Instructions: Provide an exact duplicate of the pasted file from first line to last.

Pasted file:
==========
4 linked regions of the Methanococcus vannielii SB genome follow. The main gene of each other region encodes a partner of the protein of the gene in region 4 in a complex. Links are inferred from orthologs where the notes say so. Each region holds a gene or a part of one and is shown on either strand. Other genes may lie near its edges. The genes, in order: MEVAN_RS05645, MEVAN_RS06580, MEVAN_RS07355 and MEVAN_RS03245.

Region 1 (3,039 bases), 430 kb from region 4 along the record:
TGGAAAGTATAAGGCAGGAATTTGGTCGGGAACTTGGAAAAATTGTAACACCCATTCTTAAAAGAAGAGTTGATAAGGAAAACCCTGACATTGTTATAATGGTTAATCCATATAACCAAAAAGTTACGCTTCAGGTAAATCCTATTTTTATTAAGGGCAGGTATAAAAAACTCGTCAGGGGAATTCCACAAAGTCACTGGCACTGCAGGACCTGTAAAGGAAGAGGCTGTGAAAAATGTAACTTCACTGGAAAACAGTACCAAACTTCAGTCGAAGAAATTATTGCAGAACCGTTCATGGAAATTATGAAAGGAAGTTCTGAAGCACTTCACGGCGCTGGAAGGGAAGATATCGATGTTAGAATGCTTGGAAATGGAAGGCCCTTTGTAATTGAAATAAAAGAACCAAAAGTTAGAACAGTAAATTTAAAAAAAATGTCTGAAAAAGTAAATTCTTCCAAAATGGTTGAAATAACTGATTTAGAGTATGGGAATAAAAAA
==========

4 linked regions of the Methanococcus vannielii SB genome follow. The main gene of each other region encodes a partner of the protein of the gene in region 4 in a complex. Links are inferred from orthologs where the notes say so. Each region holds a gene or a part of one and is shown on either strand. Other genes may lie near its edges. The genes, in order: MEVAN_RS05645, MEVAN_RS06580, MEVAN_RS07355 and MEVAN_RS03245.

Region 1 (3,039 bases), 430 kb from region 4 along the record:
TGGAAAGTATAAGGCAGGAATTTGGTCGGGAACTTGGAAAAATTGTAACACCCATTCTTAAAAGAAGAGTTGATAAGGAAAACCCTGACATTGTTATAATGGTTAATCCATATAACCAAAAAGTTACGCTTCAGGTAAATCCTATTTTTATTAAGGGCAGGTATAAAAAACTCGTCAGGGGAATTCCACAAAGTCACTGGCACTGCAGGACCTGTAAAGGAAGAGGCTGTGAAAAATGTAACTTCACTGGAAAACAGTACCAAACTTCAGTCGAAGAAATTATTGCAGAACCGTTCATGGAAATTATGAAAGGAAGTTCTGAAGCACTTCACGGCGCTGGAAGGGAAGATATCGATGTTAGAATGCTTGGAAATGGAAGGCCCTTTGTAATTGAAATAAAAGAACCAAAAGTTAGAACAGTAAATTTAAAAAAAATGTCTGAAAAAGTAAATTCTTCCAAAATGGTTGAAATAACTGATTTAGAGTATGGGAATAAAAAA